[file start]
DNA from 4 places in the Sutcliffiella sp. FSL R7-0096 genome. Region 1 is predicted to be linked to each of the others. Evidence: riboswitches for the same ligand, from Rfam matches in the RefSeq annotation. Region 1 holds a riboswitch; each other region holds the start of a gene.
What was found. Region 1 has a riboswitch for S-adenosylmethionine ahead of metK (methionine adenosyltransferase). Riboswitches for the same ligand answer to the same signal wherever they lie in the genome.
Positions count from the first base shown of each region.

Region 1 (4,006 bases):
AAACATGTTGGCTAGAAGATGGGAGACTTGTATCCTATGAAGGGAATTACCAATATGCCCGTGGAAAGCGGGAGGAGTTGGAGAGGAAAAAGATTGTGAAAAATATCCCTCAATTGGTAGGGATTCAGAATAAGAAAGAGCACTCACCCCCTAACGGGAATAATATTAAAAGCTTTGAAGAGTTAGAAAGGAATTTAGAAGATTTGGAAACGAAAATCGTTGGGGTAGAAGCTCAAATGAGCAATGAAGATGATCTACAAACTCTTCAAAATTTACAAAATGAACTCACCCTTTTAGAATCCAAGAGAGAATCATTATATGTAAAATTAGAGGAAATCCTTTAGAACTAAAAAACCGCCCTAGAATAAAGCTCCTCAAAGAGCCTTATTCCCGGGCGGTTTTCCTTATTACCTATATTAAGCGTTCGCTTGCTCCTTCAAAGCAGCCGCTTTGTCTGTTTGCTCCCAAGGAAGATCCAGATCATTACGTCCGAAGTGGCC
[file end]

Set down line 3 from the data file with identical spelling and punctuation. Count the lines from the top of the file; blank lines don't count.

Positions count from the first base shown of each region.